Once at the monument, I toyed with the idea of sitting down to catch my breath, but as luck would have it, the monument was surrounded by tourists and walkers. I stumbled on, safe in the knowledge that the last stop at Alum Bay wasn’t far. I could have taken on another hill and gone down from Headon Warren, but instead, I took the much easier section around that last hill, much more civilised. Plus I was running on fumes, why make it any harder after a route like that?

Tennyson Trail looking towards Freshwater Bay
Tennyson Monument

I had arranged for a pick up from Caroline at Alum Bay. But it was so busy, the queue for the car park was backed up quite away. My brother was down for the day with his boys and I had hoped to meet them all there, but there was no chance. I’d completely forgot that it was a bank holiday and it was likely to be busy.

Once in the safety of home, showered and feeling a bit more human, Caroline handed me a box, emblazoned with the number 46. Inside was another amazing hand made medal, a gold star with the number 46 on it. This was made by my good friend Alex Hedley. I may not enjoy the marathons themselves, or at least the last few miles, but I really look forward to the secret medal at the end.

4 more to go! But what’s really nice is that I have a surprise week off next week. I had figured that I only had two weeks that I could miss to still do it within the year, but apparently I was wrong. I’m hoping this extra week will give me the much-needed rest to complete this thing on October 4th.

The donations to Mind are now just over £3600! This is amazing. There is still enough time to try and hit £5000 if I can. 😁

Finish at Alum Bay
46 medal







I am running these marathons to raise money for Mind. If you like what I’m doing and would like to donate you can go to my Just Giving page below.

Sign to the Longstone and Mottistone Down

45. Bad Idea Marathon

50/50 marathons

45. Bad Idea Marathon

23rd August 2020.

I’ve had many bad ideas in my life. This weekend’s marathon was just another one of those. The Bad Idea Marathon is basically a rerun of what should have been Marathon 44, but the heat got the better of me then and I pulled out at 17 miles. Having now run it, I can safely say that it wasn’t just the heat, but the route itself that caused me so much discomfort.

It’s easy to plot a route. I have an app that does it, all I need to do is draw a line and it cleverly snaps into a path or road. Then I blindly follow it! What it doesn’t do is alert me when I’ve chosen a stupid route. That would be a good feature.  This has led to many a pickle!

Originally when I plotted the route I was doing it as a night run and visiting apparently haunted locations of the Isle of Wight. That was the only criteria. However, if I’d have looked closer I would have seen that the route had climbs up onto St George’s Down, then Chillerton Down, followed by Mottistone Down and finally Tennyson Down! That’s a lot of climbing. Fine on fresh legs, but my legs are far from fresh. To put it into context, if my legs were fruit, they would be the bananas that you only use for making banana bread because they are essentially mush wrapped up in a brown skin! Yes, I know that bananas aren’t fruit, but you get what I mean?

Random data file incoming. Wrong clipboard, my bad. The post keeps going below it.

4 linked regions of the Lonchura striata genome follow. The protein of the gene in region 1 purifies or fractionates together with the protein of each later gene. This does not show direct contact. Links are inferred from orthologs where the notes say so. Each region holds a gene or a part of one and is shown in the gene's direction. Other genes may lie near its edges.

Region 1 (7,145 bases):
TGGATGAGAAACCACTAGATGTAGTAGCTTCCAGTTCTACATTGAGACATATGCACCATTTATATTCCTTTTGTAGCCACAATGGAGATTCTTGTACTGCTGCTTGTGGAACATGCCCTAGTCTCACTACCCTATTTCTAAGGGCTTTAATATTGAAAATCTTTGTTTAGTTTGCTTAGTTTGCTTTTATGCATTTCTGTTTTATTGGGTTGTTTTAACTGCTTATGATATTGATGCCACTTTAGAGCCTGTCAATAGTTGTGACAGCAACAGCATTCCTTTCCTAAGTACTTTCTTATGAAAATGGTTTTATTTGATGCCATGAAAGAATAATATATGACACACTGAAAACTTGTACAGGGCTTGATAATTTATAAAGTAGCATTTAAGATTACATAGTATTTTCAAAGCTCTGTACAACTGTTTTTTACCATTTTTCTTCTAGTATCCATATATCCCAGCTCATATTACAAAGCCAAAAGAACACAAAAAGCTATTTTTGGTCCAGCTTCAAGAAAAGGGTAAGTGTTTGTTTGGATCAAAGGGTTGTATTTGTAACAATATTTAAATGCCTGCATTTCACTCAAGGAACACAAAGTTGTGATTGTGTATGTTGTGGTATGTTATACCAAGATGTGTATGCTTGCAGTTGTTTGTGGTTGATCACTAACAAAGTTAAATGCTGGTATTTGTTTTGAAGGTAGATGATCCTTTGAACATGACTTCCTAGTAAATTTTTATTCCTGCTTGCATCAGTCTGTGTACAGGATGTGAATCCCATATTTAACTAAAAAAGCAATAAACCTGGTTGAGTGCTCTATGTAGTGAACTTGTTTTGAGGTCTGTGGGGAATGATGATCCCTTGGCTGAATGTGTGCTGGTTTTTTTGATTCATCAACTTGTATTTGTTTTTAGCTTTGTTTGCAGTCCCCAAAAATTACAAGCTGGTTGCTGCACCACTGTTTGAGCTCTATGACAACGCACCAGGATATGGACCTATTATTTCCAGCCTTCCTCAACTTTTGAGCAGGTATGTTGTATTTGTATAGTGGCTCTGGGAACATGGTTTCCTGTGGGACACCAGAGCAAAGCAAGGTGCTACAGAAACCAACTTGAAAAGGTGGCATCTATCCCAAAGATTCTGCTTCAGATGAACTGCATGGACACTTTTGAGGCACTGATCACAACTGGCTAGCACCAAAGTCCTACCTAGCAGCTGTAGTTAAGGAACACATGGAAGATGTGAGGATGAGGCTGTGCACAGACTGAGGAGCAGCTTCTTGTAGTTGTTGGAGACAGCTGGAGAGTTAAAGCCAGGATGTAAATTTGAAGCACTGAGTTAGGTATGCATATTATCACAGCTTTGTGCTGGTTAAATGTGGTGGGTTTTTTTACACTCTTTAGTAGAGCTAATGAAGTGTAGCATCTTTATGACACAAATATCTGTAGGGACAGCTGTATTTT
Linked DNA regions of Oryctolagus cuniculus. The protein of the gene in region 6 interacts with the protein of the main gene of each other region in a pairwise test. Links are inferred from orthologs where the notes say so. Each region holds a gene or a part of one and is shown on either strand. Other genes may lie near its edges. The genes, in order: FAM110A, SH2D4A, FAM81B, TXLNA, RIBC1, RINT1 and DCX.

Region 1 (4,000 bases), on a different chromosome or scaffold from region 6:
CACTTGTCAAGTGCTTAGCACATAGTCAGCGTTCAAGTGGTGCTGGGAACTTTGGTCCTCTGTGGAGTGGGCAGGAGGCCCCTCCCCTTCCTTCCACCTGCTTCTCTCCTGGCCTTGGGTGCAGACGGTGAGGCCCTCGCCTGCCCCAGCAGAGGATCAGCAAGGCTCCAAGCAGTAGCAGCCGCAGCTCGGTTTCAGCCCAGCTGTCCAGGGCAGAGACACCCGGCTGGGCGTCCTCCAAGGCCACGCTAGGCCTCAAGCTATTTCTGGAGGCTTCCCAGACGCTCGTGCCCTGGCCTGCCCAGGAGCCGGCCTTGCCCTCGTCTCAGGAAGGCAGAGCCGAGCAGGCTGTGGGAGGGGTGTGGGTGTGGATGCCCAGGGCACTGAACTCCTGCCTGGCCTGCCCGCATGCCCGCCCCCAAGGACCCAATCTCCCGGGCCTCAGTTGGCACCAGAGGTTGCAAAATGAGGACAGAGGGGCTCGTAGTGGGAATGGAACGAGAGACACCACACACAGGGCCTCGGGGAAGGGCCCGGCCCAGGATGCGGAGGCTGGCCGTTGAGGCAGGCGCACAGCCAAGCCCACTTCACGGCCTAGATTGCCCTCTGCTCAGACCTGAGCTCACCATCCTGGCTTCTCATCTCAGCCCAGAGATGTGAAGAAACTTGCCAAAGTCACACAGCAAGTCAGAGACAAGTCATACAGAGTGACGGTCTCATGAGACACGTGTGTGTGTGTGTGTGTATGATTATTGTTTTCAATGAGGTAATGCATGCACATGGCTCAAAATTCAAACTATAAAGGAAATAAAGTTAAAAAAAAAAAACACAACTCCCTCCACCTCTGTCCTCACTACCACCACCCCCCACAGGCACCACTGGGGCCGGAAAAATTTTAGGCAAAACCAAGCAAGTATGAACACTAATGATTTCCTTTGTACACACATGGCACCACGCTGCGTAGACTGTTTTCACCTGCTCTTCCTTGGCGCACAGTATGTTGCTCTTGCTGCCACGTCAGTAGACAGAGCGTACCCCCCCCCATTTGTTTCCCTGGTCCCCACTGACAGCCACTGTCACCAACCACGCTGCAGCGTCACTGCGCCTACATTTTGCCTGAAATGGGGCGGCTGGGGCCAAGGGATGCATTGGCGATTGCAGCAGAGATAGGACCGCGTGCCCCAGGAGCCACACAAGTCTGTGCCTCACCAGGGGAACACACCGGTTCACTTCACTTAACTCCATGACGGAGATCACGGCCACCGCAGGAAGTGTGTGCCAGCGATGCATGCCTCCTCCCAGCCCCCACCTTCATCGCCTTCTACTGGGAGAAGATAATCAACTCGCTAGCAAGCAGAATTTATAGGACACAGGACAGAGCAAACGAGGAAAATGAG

On the plus side, it wasn’t a hot day, it was rather windy in fact. But I had the pleasure of the company of my good friend and fellow marathon runner Richie Harvey. He met me at the 10-mile mark, ready and raring to run the last 16 miles with me.

I made a slight alteration to the route from the last time I attempted it. I wanted to run from home so needed to take off a few miles. I didn’t do the section that goes along the downs road to Knighton. Instead, once I got to the end of Burnt House Lane, I turned right to Arreton and then joined a little path that goes up to the top of St George’s Down. Up here you get a great view that takes in the Arreton Valley and across Newport. Strangely there was a patch that had a couple of burnt out cars sat there. Not sure if this was a place where they do stock car racing or if they were just the remains of stolen joy ride cars? Either way, it gave the landscape a bit of a post-apocalyptic mad max sort of vibe!

Not far from the burnt out cars there’s a turning that takes you down a very steep section past Blackwater Quarry and then onto Blackwater itself. I’d arranged to meet Ritchie here. It was great to see him grinning at me as I approached. I hadn’t run with him for a while. We were supposed to be taking part in the Bruges Marathon together in October, but the current travel restrictions make this unlikely to happen.